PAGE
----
Amy Cook
Last Updated

It’s important to note that while your canine friend can’t pick up their toothbrush and brush their teeth, you should still be brushing them once a week. You can start this process when they are three months or older. Like us, dogs get plaque buildup on their teeth, allowing tartar to form, including the bacteria that cause gingivitis.

Your Dog's Teeth are a Dental Detective's Dream

Humans have to rely on our dentist asking us how often we floss or if they notice white buildup when checking our teeth with the dental mirror. With dogs, they are just like having a personal detective in your home! If your dog’s teeth or gum line are red, inflamed or swollen, they may have tooth decay and should see their veterinarian. Your furry family member will show visible signs and symptoms if any issues arise with their dental health, such as:

Oral Discomfort

Some dogs may shake their head, whine or show decreased appetite when there is a problem with their oral cavity. This is because of pain or discomfort that occurs when there’s an infection in the gums.

Grooming Difficulties

As mentioned, gum disease can cause redness and inflammation, which will not only be visible by looking at your canine friend but also you may notice they are brushing their teeth more often than usual. The plaque and tartar buildup on their teeth will make it very difficult to groom themselves, leading to more severe issues such as infections or abscesses.

Bad Breath

If your dog’s breath smells like chemicals, chances are they may have an infection in the gums. This is also a sign of inflammation which can cause ulcers to form in the mouth. If your dog breathes through its mouth often, it could be because of overcrowding, which can cause discomfort and halitosis, but this is something you should discuss with your veterinarian.

Sensitive Teeth

If your canine friend suddenly stops eating hard kibble or food that requires a little bit more of a crunch, they may have tooth pain or sensitivity. This is because the bacteria on the surface of their teeth has caused an infection, which damages the enamel and causes bleeding when eating hard foods.

Facial Swelling/Drooling

If you notice swelling around your dog’s mouth or excessive drooling, this can be another sign that they may have an infection from a tooth that is either decayed, cracked, or required root canal therapy.

Sluggishness/Change in Vocalization

Your dog’s bodily functions and behaviour will change if they are experiencing a dental emergency such as pain, discomfort or infection. They may be less playful due to their ailment, which can cause depression or lethargy. If they are not responding to you the same way they usually do, it is a good idea to take them to a veterinary dentist as soon as possible because this means that they’re in pain and need treatment right away.

Quick Guide

You must know that their dental health is just as important as yours, but it can be challenging to figure out what needs fixing or what doesn’t. This quick guide will help you identify the signs of a dog’s dental problems and, hopefully, help prevent any future issues before they arise!

  • A white film on your dog’s teeth could mean plaque buildup. Plaque can lead to tooth decay which in turn leads to pain and infection. It may seem like an easy fix at first (brush your pup’s teeth), but this problem will only worsen over time without professional treatment.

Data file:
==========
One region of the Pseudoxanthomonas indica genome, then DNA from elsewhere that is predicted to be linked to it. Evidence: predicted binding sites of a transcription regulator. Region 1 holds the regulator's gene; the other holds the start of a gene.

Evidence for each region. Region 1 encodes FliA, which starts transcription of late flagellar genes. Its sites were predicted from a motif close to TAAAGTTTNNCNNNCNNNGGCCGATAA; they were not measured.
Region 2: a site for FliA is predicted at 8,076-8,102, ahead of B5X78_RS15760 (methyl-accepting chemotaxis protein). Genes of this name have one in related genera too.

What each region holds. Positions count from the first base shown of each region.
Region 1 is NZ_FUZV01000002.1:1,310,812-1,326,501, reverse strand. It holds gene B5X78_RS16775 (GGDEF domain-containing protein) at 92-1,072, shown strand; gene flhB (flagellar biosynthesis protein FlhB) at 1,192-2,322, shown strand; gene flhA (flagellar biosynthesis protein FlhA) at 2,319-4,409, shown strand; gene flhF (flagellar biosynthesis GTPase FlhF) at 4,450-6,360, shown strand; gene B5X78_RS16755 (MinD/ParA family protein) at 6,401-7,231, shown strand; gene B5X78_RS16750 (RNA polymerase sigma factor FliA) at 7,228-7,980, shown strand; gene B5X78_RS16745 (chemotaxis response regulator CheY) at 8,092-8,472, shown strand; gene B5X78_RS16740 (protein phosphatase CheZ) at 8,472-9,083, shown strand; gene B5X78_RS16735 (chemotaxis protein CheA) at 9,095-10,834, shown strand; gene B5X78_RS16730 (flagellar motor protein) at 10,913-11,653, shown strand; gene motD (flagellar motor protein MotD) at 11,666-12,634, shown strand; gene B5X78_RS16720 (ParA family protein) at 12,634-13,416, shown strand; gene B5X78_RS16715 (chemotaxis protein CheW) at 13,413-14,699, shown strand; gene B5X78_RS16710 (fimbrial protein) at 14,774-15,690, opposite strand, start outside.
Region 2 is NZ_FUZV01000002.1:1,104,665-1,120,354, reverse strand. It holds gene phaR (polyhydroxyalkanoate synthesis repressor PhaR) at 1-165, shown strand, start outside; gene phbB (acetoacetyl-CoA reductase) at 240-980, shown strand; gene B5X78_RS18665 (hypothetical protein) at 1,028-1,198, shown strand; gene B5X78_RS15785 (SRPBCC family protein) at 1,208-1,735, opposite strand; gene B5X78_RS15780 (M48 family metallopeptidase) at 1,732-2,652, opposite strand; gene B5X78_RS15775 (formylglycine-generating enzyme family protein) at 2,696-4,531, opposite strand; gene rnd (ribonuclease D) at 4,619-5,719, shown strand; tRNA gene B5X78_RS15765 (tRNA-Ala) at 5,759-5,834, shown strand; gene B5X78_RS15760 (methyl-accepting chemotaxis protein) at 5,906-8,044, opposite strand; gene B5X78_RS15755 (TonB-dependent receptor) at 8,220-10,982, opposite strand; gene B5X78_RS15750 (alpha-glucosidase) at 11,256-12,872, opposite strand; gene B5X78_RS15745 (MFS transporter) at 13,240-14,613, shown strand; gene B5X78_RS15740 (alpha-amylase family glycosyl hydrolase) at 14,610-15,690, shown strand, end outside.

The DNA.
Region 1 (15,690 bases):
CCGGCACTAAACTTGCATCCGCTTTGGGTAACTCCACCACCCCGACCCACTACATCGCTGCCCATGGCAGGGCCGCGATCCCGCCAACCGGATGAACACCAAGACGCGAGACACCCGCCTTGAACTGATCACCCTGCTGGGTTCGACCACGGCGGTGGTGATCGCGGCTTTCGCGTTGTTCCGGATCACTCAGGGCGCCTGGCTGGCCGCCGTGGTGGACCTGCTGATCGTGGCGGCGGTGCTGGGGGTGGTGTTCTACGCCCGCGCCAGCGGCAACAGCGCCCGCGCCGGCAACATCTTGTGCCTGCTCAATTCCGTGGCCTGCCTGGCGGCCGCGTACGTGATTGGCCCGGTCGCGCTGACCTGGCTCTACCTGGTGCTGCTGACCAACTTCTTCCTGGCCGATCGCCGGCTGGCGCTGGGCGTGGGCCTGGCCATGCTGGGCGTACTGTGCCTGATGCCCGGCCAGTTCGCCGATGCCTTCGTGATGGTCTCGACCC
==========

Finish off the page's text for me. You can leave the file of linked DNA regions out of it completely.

• Your pup may have red gums if they have gum disease or gum recession because of too much tartar buildup. This can lead to further problems such as tooth loss, bone damage and an increased chance of heart disease.
  • A dull coat could indicate nutritional deficiencies due to malnutrition or even periodontal disease, which will cause bad breath and sickness if left untreated.
  • Your dog might drool excessively or refuse food if their teeth are infected or painful to chew on.
  • Excessive paw licking or chewing, ear infections and even body odour can indicate tooth decay or severe dental problems.
  • Your pup’s breath smells terrible! Well, he has a reason for it. If your dog’s mouth is loaded with bacteria (from plaque and tartar buildup between the teeth), it will cause bad breath.
  • If you notice any of these signs, don’t hesitate to contact your vet! They’re trained to diagnose and treat this issue. Blood work might be needed before treatment to make sure everything’s okay with their overall health, but once it is, get ready for a happy, healthy pup.

Brush your dog’s teeth every day to prevent plaque buildup and tartar. Have them checked by a vet or veterinary dentist if they have serious problems. You can even brush their teeth for them.

In Summary...

If you’ve noticed any of these symptoms or behaviours from your canine friend, you should take them to a veterinarian right away. You can help prevent further damage by brushing their teeth once a week, but seek medical attention immediately if you notice these signs!

If they are diagnosed with tooth decay or gum disease, your vet will most likely recommend having the tooth extracted if it can’t be cleaned at home or if it is very badly decayed. If the infection is not treated, they will most likely see an increase of these symptoms that you have just read about.

You can find a veterinary dentist by asking your regular veterinarian where they send their patients or by looking through your local phonebook for animal clinics. Like humans, dogs can also suffer from tooth loss, but this doesn’t mean they will lose all of their teeth! They will most likely be uncomfortable, and your vet can provide you with some options.

Cleaning your dog’s teeth is just as crucial for them as it is for us humans! Veterinary dentists are trained to clean your pet’s teeth so that they can live a long healthy life.

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